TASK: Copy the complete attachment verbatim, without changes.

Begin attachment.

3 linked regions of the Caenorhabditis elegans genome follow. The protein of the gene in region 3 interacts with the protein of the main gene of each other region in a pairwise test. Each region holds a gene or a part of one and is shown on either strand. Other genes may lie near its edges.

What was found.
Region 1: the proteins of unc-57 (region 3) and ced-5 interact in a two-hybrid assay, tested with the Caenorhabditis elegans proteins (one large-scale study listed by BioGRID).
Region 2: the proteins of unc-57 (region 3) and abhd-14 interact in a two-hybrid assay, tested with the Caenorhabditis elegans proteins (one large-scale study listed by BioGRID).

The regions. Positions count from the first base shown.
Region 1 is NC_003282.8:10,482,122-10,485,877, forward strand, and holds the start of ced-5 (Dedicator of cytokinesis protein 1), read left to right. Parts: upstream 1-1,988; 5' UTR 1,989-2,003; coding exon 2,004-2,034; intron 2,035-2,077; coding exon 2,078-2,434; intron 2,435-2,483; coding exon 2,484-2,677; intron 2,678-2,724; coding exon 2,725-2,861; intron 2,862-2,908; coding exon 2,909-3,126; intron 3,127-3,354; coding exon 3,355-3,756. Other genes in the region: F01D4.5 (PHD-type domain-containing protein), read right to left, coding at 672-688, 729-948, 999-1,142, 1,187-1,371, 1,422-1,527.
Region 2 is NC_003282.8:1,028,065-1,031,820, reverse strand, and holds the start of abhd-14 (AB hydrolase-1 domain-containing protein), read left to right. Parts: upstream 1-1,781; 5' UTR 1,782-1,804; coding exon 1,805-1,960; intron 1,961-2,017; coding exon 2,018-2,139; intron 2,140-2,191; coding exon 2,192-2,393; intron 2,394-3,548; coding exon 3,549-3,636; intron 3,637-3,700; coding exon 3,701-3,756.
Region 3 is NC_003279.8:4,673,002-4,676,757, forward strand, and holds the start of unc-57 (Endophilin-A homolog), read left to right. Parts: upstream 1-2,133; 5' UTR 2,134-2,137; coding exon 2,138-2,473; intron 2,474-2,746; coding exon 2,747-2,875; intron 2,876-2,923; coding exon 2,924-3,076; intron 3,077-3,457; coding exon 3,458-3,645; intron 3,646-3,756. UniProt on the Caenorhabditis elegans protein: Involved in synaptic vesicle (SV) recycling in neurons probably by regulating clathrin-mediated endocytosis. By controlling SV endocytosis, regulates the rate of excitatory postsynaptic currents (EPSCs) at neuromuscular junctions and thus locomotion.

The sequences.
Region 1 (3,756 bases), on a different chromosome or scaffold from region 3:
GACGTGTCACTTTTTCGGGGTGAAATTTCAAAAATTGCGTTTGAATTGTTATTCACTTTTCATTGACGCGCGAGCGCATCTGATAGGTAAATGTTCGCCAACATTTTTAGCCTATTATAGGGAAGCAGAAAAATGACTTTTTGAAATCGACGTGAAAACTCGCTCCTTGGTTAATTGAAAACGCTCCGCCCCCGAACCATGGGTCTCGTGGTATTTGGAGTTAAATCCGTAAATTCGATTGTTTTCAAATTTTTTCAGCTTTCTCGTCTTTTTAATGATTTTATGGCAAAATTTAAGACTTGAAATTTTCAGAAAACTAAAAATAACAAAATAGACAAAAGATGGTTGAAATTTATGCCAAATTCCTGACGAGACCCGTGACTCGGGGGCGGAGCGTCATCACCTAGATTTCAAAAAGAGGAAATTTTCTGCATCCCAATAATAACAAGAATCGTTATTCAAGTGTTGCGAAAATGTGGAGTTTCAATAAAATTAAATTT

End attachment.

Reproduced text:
3 linked regions of the Caenorhabditis elegans genome follow. The protein of the gene in region 3 interacts with the protein of the main gene of each other region in a pairwise test. Each region holds a gene or a part of one and is shown on either strand. Other genes may lie near its edges.

What was found.
Region 1: the proteins of unc-57 (region 3) and ced-5 interact in a two-hybrid assay, tested with the Caenorhabditis elegans proteins (one large-scale study listed by BioGRID).
Region 2: the proteins of unc-57 (region 3) and abhd-14 interact in a two-hybrid assay, tested with the Caenorhabditis elegans proteins (one large-scale study listed by BioGRID).

The regions. Positions count from the first base shown.
Region 1 is NC_003282.8:10,482,122-10,485,877, forward strand, and holds the start of ced-5 (Dedicator of cytokinesis protein 1), read left to right. Parts: upstream 1-1,988; 5' UTR 1,989-2,003; coding exon 2,004-2,034; intron 2,035-2,077; coding exon 2,078-2,434; intron 2,435-2,483; coding exon 2,484-2,677; intron 2,678-2,724; coding exon 2,725-2,861; intron 2,862-2,908; coding exon 2,909-3,126; intron 3,127-3,354; coding exon 3,355-3,756. Other genes in the region: F01D4.5 (PHD-type domain-containing protein), read right to left, coding at 672-688, 729-948, 999-1,142, 1,187-1,371, 1,422-1,527.
Region 2 is NC_003282.8:1,028,065-1,031,820, reverse strand, and holds the start of abhd-14 (AB hydrolase-1 domain-containing protein), read left to right. Parts: upstream 1-1,781; 5' UTR 1,782-1,804; coding exon 1,805-1,960; intron 1,961-2,017; coding exon 2,018-2,139; intron 2,140-2,191; coding exon 2,192-2,393; intron 2,394-3,548; coding exon 3,549-3,636; intron 3,637-3,700; coding exon 3,701-3,756.
Region 3 is NC_003279.8:4,673,002-4,676,757, forward strand, and holds the start of unc-57 (Endophilin-A homolog), read left to right. Parts: upstream 1-2,133; 5' UTR 2,134-2,137; coding exon 2,138-2,473; intron 2,474-2,746; coding exon 2,747-2,875; intron 2,876-2,923; coding exon 2,924-3,076; intron 3,077-3,457; coding exon 3,458-3,645; intron 3,646-3,756. UniProt on the Caenorhabditis elegans protein: Involved in synaptic vesicle (SV) recycling in neurons probably by regulating clathrin-mediated endocytosis. By controlling SV endocytosis, regulates the rate of excitatory postsynaptic currents (EPSCs) at neuromuscular junctions and thus locomotion.

The sequences.
Region 1 (3,756 bases), on a different chromosome or scaffold from region 3:
GACGTGTCACTTTTTCGGGGTGAAATTTCAAAAATTGCGTTTGAATTGTTATTCACTTTTCATTGACGCGCGAGCGCATCTGATAGGTAAATGTTCGCCAACATTTTTAGCCTATTATAGGGAAGCAGAAAAATGACTTTTTGAAATCGACGTGAAAACTCGCTCCTTGGTTAATTGAAAACGCTCCGCCCCCGAACCATGGGTCTCGTGGTATTTGGAGTTAAATCCGTAAATTCGATTGTTTTCAAATTTTTTCAGCTTTCTCGTCTTTTTAATGATTTTATGGCAAAATTTAAGACTTGAAATTTTCAGAAAACTAAAAATAACAAAATAGACAAAAGATGGTTGAAATTTATGCCAAATTCCTGACGAGACCCGTGACTCGGGGGCGGAGCGTCATCACCTAGATTTCAAAAAGAGGAAATTTTCTGCATCCCAATAATAACAAGAATCGTTATTCAAGTGTTGCGAAAATGTGGAGTTTCAATAAAATTAAATTT